19th. Hendrick Apaumut, a Mohegan chief, of Wisconsin, applied for aid, in money, to facilitate his journey to Washington. What the Indians lack, in their business affairs, is system and method; foresight to plan, and stability to carry into effect.

Received a copy of the message of the President, communicating the thrilling circumstances of the recent massacre on board of the ill-fated steamer "Caroline," and the gross outrage of national rights committed by the burning of that boat and the destruction of her crew. Palliatives for the act will undoubtedly be plead; but the act itself will probably make a hero, in the estimation of his countrymen, of Mr. McNab, if it does nothing more.

22d. The friends of education in Michigan, having assembled in convention, issue a circular calling attention to that vital subject, and recommend a "Journal of Public Instruction" to the patronage of the people. There can be no fear of our institutions as long as education is cherished.

24th. Maconse (the Little Bear), chief of the Swan Creeks, writes to Gov. Mason that it is reported some of his people are about to join the Canadian authorities to put down the partial revolt. The Governor, probably thinking I would better know how to deal with him, sends the letter to me. The fellow, whose moral code is not very high, only meant to give himself a little consequence by it. Both he and his people will take good care to keep out of harm's way.

24th. Gov. Mason informs me that he has communicated to the Legislature of Michigan my plan for a system of Indian names communicated to him on the 12th instant, for the new counties and towns, founded on the idea of the avoidance of the number of dead letters reported as annually received at Washington, from their misdirection. This misdirection is supposed to arise chiefly from great repetition of old township, city, county, and village names. Let any one take up a gazetteer or post-office list who wishes to see this. Names that are sonorous and appropriate are rejected; but there is hardly a county in any of the new States without their Springfields, and Fairfields, and Oxfords, and Warwicks without number. Where they do not abound taste is often put to shame. Mud Creek, and Jack's Corner, and Shingle Hollow are doubtless appropriate names compared to some. But cannot we supply a remedy by drawing on the aboriginal vocabulary?

26th. Completed the revision of a body of Indian oral legends, collected during many years with labor. These oral tales show up the Indian in a new light. Their chief value consists in their exhibition of aboriginal opinions. But, if published, incredulity will start up critics to call their authenticity in question. There are so many Indian tales fancied, by writers, that it will hardly be admitted that there exist any real legends. If there be any literary labor which has cost me more than usual pains, it is this. I have weeded out many vulgarisms. I have endeavored to restore the simplicity of the original style. In this I have not always fully succeeded, and it has been sometimes found necessary, to avoid incongruity, to break a legend in two, or cut it short off.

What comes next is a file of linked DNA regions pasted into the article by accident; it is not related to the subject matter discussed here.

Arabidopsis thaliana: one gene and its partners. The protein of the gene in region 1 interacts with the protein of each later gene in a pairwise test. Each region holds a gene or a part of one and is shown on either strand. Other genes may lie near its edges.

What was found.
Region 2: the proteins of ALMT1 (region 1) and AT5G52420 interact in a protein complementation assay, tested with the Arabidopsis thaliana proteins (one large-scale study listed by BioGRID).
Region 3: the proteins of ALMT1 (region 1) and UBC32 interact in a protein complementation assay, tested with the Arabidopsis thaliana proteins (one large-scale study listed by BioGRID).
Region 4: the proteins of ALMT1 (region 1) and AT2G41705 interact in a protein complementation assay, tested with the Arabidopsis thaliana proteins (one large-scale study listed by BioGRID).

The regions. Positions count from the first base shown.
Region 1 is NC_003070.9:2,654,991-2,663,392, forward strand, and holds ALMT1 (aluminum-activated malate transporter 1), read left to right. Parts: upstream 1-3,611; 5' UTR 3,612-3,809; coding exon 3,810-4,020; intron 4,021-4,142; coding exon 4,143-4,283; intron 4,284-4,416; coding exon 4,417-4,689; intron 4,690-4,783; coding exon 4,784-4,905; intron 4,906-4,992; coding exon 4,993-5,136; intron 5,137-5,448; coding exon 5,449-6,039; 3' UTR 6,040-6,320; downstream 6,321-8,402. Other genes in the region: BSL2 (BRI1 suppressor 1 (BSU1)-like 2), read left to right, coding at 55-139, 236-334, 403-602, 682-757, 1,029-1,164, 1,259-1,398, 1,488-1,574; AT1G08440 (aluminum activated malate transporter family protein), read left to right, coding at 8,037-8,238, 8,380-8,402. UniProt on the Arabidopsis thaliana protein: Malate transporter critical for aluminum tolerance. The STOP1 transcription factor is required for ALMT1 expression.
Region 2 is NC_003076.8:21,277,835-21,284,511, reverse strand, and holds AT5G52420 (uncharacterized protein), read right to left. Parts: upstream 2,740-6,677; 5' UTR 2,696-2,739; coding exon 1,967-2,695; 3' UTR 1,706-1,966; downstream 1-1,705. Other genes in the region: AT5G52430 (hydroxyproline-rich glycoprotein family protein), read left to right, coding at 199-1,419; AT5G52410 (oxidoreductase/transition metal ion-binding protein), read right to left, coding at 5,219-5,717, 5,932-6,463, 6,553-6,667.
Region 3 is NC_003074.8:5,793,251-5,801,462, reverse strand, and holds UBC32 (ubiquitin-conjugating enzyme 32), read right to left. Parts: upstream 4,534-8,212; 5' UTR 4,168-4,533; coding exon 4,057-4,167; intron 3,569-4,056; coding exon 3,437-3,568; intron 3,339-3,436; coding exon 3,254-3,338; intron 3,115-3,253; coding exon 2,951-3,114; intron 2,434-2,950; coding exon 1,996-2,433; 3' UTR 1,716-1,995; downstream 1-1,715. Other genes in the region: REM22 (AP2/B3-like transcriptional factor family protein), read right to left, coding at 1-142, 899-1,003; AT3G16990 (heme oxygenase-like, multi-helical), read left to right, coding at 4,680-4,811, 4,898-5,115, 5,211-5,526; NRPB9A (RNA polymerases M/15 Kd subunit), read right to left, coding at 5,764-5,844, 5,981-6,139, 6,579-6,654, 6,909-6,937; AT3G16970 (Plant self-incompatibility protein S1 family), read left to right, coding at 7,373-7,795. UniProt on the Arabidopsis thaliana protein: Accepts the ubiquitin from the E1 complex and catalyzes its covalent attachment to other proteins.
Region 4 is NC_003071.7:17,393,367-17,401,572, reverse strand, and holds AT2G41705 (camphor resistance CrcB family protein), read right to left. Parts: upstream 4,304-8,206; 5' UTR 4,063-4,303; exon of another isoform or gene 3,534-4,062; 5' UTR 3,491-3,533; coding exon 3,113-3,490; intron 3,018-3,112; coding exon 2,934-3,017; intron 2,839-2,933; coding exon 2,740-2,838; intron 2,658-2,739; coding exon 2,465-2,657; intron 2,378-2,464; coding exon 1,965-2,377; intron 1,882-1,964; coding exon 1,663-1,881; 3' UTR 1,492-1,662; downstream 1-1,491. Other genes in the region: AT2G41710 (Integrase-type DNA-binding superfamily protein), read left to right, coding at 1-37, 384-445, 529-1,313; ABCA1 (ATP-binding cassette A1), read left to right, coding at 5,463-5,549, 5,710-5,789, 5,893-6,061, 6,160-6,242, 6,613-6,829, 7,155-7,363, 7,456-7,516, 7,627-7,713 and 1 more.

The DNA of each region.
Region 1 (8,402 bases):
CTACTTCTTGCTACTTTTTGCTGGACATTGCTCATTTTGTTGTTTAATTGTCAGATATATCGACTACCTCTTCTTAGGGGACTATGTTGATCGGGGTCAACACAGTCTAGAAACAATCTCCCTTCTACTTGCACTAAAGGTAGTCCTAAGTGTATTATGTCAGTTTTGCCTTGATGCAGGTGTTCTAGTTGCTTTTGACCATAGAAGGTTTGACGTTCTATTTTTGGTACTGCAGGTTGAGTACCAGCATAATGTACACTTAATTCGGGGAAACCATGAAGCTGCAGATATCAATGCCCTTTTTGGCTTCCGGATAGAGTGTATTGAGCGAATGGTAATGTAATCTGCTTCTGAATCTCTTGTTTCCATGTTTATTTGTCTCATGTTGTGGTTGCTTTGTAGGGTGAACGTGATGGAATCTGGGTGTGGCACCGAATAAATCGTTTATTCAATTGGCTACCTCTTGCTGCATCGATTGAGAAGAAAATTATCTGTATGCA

The steamer "Robert Fulton" arrived at Detroit, with three companies of U.S. troops, under the command of Col. Worth, to keep up neutrality, put down the wild "patriot movement," and prevent disturbances on the frontier.

27th. Mr. Trowbridge tells me that he has heard of the arrival of our minister to France (Gen. Cass), at Port Mahon, with his family, on his return to Paris, from his Mediterranean tour. He had carried out a letter to Com. Elliot, from the President, to offer him every facility in this trip to visit the sites of Oriental cities.

30th. Transmit to Washington a plan and estimates for building a dormitory at Mackinack, under the provision of the treaty of March, 1836. Such a building has been long called for at that point, where the Indians are often sojourners, without a place to sleep, or cook the provisions furnished them.

Feb. 1st. The Knickerbocker Magazine says: "That the Indian oratory contains many attributes of true eloquence. With a language so barren, and minds too free for the rules of rhetoric, they still attained a power of touching the feelings, and a sublimity of style, which rival the highest productions of their more cultivated enemies."

7th. Mr. Palfrey, in a letter of this date, observes: "I have only to repeat that, in the preparation of the article (on Stone's 'Brant'--which I hope you will not think of giving up), I trust you will not hesitate to introduce, with the utmost freedom, whatever your respect for the truth of history, and distaste for the tricks of bookmaking, may dictate."

11th. General Jessup writes to the department that, "we have committed the error of attempting to remove the Seminoles, when their lands were not required for agricultural purposes, when they were not in the way of the white inhabitants, and when the greater portion of their country was an unexplored wilderness, of the interior of which we were as ignorant as of the interior of China." He recommends a line of occupancy west of the Kissamee and Okee Chubbe, which they may be allowed to occupy.